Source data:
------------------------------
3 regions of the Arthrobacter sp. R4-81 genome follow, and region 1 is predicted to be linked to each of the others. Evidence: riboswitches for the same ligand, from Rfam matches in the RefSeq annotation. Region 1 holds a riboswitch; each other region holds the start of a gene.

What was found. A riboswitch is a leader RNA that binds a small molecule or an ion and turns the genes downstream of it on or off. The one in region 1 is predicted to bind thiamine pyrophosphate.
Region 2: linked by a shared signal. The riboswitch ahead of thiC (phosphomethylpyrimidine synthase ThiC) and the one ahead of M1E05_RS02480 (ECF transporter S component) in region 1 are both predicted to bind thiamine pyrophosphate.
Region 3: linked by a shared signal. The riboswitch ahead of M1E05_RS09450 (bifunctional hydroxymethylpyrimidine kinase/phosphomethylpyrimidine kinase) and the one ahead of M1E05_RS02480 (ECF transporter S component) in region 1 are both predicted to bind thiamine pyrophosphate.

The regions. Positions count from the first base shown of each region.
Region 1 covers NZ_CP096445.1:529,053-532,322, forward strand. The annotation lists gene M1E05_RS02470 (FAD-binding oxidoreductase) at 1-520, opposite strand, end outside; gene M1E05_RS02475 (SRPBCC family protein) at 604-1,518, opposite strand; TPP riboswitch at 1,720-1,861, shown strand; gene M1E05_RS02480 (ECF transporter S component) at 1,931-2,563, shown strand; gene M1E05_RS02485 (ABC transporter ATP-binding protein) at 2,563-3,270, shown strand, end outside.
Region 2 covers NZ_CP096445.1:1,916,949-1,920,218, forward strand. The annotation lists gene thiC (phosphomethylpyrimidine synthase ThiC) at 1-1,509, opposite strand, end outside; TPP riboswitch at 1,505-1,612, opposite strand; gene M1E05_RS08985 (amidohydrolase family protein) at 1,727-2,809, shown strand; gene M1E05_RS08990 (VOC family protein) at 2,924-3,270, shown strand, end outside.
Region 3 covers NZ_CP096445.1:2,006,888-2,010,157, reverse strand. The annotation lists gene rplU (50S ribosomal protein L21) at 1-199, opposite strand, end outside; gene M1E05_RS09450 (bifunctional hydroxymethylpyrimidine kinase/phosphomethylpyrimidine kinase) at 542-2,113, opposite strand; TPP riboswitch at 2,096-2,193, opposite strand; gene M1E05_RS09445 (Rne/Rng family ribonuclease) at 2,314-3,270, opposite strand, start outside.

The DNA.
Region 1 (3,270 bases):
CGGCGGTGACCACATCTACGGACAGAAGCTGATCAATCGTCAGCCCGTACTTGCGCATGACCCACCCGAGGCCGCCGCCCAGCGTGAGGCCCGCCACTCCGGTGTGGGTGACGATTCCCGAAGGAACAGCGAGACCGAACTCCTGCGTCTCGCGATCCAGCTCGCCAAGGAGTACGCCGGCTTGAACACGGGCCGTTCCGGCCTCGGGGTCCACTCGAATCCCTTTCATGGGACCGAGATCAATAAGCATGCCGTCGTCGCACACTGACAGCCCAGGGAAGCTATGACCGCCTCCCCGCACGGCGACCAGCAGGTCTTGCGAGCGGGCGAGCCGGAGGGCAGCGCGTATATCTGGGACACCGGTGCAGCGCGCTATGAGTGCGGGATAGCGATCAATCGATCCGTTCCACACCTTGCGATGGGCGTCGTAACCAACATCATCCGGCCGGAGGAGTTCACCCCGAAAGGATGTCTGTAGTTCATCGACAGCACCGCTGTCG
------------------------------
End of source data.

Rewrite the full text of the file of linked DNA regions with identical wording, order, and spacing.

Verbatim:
3 regions of the Arthrobacter sp. R4-81 genome follow, and region 1 is predicted to be linked to each of the others. Evidence: riboswitches for the same ligand, from Rfam matches in the RefSeq annotation. Region 1 holds a riboswitch; each other region holds the start of a gene.

What was found. A riboswitch is a leader RNA that binds a small molecule or an ion and turns the genes downstream of it on or off. The one in region 1 is predicted to bind thiamine pyrophosphate.
Region 2: linked by a shared signal. The riboswitch ahead of thiC (phosphomethylpyrimidine synthase ThiC) and the one ahead of M1E05_RS02480 (ECF transporter S component) in region 1 are both predicted to bind thiamine pyrophosphate.
Region 3: linked by a shared signal. The riboswitch ahead of M1E05_RS09450 (bifunctional hydroxymethylpyrimidine kinase/phosphomethylpyrimidine kinase) and the one ahead of M1E05_RS02480 (ECF transporter S component) in region 1 are both predicted to bind thiamine pyrophosphate.

The regions. Positions count from the first base shown of each region.
Region 1 covers NZ_CP096445.1:529,053-532,322, forward strand. The annotation lists gene M1E05_RS02470 (FAD-binding oxidoreductase) at 1-520, opposite strand, end outside; gene M1E05_RS02475 (SRPBCC family protein) at 604-1,518, opposite strand; TPP riboswitch at 1,720-1,861, shown strand; gene M1E05_RS02480 (ECF transporter S component) at 1,931-2,563, shown strand; gene M1E05_RS02485 (ABC transporter ATP-binding protein) at 2,563-3,270, shown strand, end outside.
Region 2 covers NZ_CP096445.1:1,916,949-1,920,218, forward strand. The annotation lists gene thiC (phosphomethylpyrimidine synthase ThiC) at 1-1,509, opposite strand, end outside; TPP riboswitch at 1,505-1,612, opposite strand; gene M1E05_RS08985 (amidohydrolase family protein) at 1,727-2,809, shown strand; gene M1E05_RS08990 (VOC family protein) at 2,924-3,270, shown strand, end outside.
Region 3 covers NZ_CP096445.1:2,006,888-2,010,157, reverse strand. The annotation lists gene rplU (50S ribosomal protein L21) at 1-199, opposite strand, end outside; gene M1E05_RS09450 (bifunctional hydroxymethylpyrimidine kinase/phosphomethylpyrimidine kinase) at 542-2,113, opposite strand; TPP riboswitch at 2,096-2,193, opposite strand; gene M1E05_RS09445 (Rne/Rng family ribonuclease) at 2,314-3,270, opposite strand, start outside.

The DNA.
Region 1 (3,270 bases):
CGGCGGTGACCACATCTACGGACAGAAGCTGATCAATCGTCAGCCCGTACTTGCGCATGACCCACCCGAGGCCGCCGCCCAGCGTGAGGCCCGCCACTCCGGTGTGGGTGACGATTCCCGAAGGAACAGCGAGACCGAACTCCTGCGTCTCGCGATCCAGCTCGCCAAGGAGTACGCCGGCTTGAACACGGGCCGTTCCGGCCTCGGGGTCCACTCGAATCCCTTTCATGGGACCGAGATCAATAAGCATGCCGTCGTCGCACACTGACAGCCCAGGGAAGCTATGACCGCCTCCCCGCACGGCGACCAGCAGGTCTTGCGAGCGGGCGAGCCGGAGGGCAGCGCGTATATCTGGGACACCGGTGCAGCGCGCTATGAGTGCGGGATAGCGATCAATCGATCCGTTCCACACCTTGCGATGGGCGTCGTAACCAACATCATCCGGCCGGAGGAGTTCACCCCGAAAGGATGTCTGTAGTTCATCGACAGCACCGCTGTCG